Palaeogeography (also spelled paleogeography) is the study of what the geography was in times past. It is most often used about the physical landscape, although nothing excludes its use in reference to the human or cultural environment. If the topic is landforms it could also be called paleogeomorphology.
In petroleum geology the term paleogeographic analysis is used for the detailed study of sedimentary basins, since the ancient geomorphological environments of the Earth's surface are preserved in the stratigraphic record. Paleogeographers also study the sedimentary environment associated with fossils to aid in the understanding of evolutionary development of extinct species. The reconstruction of prehistoric continents and oceans depends on paleogeographic evidence. Thus paleogeography provides critical evidence for the development of continental drift and current plate tectonic theories. For example, knowledge of the shape and latitudinal location of supercontinents such as Pangaea and ancient oceans such as Panthalassa result from paleogeographic studies.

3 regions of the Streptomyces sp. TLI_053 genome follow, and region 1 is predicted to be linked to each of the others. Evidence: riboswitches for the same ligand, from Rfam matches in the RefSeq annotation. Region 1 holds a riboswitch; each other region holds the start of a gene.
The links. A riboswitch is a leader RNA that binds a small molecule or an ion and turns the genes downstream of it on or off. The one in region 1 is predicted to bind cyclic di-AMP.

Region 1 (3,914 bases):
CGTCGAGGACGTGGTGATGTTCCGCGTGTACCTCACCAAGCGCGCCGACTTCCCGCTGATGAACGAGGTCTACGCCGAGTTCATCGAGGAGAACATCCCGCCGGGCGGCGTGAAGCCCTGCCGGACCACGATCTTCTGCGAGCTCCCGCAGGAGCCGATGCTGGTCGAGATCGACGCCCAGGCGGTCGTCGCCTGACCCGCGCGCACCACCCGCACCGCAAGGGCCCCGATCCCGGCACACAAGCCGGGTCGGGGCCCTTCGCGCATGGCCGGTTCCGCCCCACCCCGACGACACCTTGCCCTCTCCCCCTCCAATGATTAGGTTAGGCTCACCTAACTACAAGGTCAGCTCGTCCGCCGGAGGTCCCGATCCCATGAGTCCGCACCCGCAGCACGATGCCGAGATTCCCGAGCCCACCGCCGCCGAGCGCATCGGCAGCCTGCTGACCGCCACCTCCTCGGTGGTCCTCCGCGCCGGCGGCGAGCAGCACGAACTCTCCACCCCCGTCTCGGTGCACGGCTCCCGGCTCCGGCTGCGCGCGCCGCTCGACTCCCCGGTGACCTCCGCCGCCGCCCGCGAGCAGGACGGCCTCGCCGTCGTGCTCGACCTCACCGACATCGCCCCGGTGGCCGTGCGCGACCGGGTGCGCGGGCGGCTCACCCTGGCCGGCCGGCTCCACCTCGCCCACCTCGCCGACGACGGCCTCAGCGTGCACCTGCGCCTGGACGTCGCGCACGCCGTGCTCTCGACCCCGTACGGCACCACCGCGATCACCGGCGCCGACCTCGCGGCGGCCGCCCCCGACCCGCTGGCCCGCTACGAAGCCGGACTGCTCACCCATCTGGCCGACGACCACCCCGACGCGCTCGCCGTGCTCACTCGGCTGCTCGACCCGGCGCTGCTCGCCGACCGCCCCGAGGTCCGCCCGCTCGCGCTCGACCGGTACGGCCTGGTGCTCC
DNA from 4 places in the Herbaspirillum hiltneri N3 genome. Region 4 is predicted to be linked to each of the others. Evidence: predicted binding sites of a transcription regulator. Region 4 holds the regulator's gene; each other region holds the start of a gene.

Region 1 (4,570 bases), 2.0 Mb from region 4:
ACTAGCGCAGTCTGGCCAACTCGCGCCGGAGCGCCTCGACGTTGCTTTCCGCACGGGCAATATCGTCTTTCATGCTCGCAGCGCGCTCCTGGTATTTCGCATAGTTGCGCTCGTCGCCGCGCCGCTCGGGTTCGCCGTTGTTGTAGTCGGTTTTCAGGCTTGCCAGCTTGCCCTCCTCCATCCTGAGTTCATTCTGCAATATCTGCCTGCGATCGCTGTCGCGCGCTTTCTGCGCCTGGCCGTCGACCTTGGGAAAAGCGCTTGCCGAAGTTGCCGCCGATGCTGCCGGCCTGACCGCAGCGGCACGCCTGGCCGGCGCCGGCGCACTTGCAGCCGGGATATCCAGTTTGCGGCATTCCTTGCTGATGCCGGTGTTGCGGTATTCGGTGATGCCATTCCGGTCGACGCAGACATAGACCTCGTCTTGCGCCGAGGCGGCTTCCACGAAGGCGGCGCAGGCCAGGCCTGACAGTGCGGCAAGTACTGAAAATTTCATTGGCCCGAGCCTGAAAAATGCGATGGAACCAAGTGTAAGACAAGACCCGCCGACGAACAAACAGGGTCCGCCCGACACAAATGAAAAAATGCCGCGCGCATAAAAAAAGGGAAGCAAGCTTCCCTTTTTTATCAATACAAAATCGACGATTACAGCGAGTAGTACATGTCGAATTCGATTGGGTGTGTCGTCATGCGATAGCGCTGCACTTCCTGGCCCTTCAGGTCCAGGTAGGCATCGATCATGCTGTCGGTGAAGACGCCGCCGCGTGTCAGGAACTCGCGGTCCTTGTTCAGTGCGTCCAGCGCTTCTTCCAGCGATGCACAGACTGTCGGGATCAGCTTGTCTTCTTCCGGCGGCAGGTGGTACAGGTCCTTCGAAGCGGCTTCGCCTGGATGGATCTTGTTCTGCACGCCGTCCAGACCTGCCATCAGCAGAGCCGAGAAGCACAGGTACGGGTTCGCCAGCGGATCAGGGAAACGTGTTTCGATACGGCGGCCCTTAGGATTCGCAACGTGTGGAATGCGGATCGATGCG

- Blakey, Ron. "Paleogeography and Geologic Evolution of North America". Global Plate Tectonics and Paleogeography. Northern Arizona University. http://jan.ucc.nau.edu/rcb7/nam.html. Retrieved 2008-07-04.
- Plate tectonics: Behavior of plates covering the surface of the Earth.
- Paleontology: Study of ancient life, often involving fossils and pollen (palynology).
- Paleoclimatology: Study of ancient climates.
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